Bringing the best in Bangla music


by ASJAD NAZIR

BBC ASIAN NETWORK HOST NADIA ALI DISCUSSES RADIO, TV AND ART OF BALANCING

ONE of the biggest champions of Bangla music is talented radio host Nadia Ali. With her popular weekly BBC Asian Network show, she plays a wide vari­ety of songs, including classics from major artists and exciting newcomers. 

The show also features interesting guests, entertainment news, and of course the lively presenting style of a loveable host who has had an interest­ing journey. Nadia has presented a wide variety of television shows, hosted live events, written for leading publications and qualified as a barrister. 

The proud Londoner is firmly connected to her roots and has become a shining beacon for the Bengali community. Eastern Eye turned the ta­bles on Nadia for a chat about radio, music, inspirations and more… 

You have had an action-packed media career, starting from TV and going on to do an award-winning BBC radio show. How do you look back on that journey? 

Wow, when you put it like that, it still feels totally surreal! Eleven years ago I started as a Children’s TV presenter on Channel S and did a live show every Saturday for six years. As a child, I was al­ways very confident; I loved dancing, singing and being in front of a camera.  

I was a British Bangladeshi girl from east London with big dreams. Never did I think I’d be working at the BBC and have my own radio show. It’s been a long and tough journey. Alongside my career, I’ve had to pursue my education in law which was very chal­lenging. But I never gave up my dream of working in the media and doing what I love doing the most, which is presenting. 

What has your radio adventure been like? 

Not many people know this, but I kind of slipped into radio. I’ve always been a TV girl, but by chance I was approached to do a demo for my radio show at the BBC Asian Network. I still remember saying to my little brother as we were making our way to Birmingham: ‘Is radio really for me?’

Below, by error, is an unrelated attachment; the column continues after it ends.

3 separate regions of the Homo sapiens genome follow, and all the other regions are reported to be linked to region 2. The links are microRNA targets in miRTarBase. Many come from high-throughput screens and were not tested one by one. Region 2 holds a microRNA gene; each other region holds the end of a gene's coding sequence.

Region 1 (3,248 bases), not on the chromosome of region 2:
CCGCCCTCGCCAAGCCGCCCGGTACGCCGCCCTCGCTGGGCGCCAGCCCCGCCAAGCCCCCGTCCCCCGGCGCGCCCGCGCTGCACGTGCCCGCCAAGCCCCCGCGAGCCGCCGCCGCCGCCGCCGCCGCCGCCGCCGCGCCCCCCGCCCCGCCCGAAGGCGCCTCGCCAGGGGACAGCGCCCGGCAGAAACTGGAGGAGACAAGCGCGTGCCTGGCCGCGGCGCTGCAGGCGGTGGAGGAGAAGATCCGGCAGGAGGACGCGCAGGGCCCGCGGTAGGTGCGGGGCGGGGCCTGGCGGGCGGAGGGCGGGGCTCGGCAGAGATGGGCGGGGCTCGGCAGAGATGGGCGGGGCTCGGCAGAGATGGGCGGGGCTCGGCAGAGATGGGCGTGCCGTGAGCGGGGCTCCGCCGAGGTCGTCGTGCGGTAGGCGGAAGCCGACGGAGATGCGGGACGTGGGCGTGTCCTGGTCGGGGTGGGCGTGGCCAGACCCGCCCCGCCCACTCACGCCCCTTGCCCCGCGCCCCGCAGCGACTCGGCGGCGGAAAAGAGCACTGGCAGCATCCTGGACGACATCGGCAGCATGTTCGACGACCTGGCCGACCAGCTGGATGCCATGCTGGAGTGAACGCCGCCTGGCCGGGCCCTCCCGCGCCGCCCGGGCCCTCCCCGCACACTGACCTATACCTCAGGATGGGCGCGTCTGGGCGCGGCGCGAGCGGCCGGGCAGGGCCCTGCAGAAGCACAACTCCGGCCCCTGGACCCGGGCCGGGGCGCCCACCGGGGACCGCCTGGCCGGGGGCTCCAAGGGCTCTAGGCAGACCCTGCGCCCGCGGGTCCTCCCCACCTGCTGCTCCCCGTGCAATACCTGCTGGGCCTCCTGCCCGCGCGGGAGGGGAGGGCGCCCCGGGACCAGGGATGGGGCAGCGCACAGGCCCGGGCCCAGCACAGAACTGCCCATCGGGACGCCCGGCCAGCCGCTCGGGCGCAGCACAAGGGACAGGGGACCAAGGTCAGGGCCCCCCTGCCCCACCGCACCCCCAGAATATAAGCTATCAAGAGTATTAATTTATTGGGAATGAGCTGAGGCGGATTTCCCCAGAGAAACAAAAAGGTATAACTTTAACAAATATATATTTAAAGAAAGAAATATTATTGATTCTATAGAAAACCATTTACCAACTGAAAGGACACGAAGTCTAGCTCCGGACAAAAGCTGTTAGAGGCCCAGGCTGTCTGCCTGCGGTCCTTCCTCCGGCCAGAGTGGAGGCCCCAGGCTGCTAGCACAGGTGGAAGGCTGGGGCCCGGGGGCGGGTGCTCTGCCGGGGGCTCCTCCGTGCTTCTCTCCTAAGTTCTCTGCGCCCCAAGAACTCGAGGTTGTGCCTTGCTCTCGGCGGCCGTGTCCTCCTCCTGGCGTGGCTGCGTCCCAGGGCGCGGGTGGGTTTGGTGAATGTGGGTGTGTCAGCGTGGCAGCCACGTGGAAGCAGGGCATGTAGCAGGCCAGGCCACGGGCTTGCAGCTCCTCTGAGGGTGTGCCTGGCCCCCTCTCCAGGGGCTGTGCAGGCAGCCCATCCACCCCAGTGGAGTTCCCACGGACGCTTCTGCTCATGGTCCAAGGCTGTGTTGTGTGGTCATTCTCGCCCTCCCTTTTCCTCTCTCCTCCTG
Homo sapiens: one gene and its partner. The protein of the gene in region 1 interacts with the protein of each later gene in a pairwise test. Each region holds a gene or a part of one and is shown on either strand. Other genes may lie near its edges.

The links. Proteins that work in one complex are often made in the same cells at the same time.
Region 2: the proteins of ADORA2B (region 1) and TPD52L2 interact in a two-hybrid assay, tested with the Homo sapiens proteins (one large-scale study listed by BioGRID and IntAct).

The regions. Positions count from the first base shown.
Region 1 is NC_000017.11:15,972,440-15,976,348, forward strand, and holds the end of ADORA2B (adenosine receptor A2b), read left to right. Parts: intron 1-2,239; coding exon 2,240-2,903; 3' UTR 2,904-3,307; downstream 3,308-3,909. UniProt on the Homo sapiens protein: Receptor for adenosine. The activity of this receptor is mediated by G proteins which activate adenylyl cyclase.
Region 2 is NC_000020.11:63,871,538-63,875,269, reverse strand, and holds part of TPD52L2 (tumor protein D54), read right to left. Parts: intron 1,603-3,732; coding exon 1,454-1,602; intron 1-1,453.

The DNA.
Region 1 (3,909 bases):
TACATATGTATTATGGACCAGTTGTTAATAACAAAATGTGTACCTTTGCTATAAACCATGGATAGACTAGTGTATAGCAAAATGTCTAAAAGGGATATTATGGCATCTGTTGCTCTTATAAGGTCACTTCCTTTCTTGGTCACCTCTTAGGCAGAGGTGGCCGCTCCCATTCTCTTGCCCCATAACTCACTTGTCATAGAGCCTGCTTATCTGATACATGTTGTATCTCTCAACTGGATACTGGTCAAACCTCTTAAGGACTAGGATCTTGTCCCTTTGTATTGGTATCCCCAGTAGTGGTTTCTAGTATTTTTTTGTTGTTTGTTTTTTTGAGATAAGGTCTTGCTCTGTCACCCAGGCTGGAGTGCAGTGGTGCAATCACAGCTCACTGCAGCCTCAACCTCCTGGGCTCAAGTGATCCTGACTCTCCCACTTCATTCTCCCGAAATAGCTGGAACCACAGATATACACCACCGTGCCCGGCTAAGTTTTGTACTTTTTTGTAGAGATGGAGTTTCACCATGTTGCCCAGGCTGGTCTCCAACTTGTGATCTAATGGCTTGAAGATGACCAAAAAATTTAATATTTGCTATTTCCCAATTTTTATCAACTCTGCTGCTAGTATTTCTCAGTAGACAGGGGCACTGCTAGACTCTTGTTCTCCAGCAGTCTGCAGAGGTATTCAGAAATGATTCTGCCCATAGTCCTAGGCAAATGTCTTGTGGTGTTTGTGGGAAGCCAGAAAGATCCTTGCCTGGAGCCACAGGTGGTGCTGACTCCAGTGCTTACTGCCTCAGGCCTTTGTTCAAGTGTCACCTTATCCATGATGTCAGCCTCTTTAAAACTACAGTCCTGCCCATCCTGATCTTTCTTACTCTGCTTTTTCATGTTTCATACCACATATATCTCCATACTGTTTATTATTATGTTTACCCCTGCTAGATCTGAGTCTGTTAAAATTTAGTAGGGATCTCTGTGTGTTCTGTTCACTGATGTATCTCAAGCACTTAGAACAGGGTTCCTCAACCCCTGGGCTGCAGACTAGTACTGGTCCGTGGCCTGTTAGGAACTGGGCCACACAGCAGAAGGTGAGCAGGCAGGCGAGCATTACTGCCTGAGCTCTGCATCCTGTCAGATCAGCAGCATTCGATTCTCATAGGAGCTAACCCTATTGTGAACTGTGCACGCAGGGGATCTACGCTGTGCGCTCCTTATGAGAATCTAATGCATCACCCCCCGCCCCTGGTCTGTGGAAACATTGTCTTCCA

So it all started from there. My first time on the mic was five years ago and now I don’t know anything but radio! It’s been an amazing adventure, learning how to connect with my audience through the airwaves instead of having the lights, camera, action of television. 

Tell us about your show… 

My show comes on the BBC Asian Network eve­ry Sunday from 8-10pm and I play you the best of Bangla music from across the globe. And let’s not forget all the banter, fun and games we have on my show, which my listeners can be a part of. It’s the perfect mix for your Sunday evenings. 

What has been the most memorable moment of your radio show? 

Winning an award! I was just a year in­to my show and we celebrated Bang­ladeshi music talent across the whole station. The BBC Radio and Music Awards presented us with an acco­lade for Bangladesh Music Week 2013. It really put us on the map.  

Who has been the most interest­ing person you have interviewed? 

It would have to be my queen of music, Runa Laila.  

You perhaps feature the most Bengali music; what is your favourite? 

(Thinks) There is so much great Bengali music that it is impossi­ble to choose. It honestly depends on my mood! But urban/r’n’b Bangla music is definitely something to listen out for. 

Which upcoming Bengali art­ists should we look out for? 

I have a few names for you. I just recently got back from Bangladesh and met some really talented singers. Xefer, Bammy and Pritom are releasing some great music, so look out for them. I’ve gotta represent my home boys Nish and Lyan too! These two are just killing it at the moment.  

Does it sadden you that Bengali art­ists and music don’t get as much ex­posure as Punjabi and Hindi music?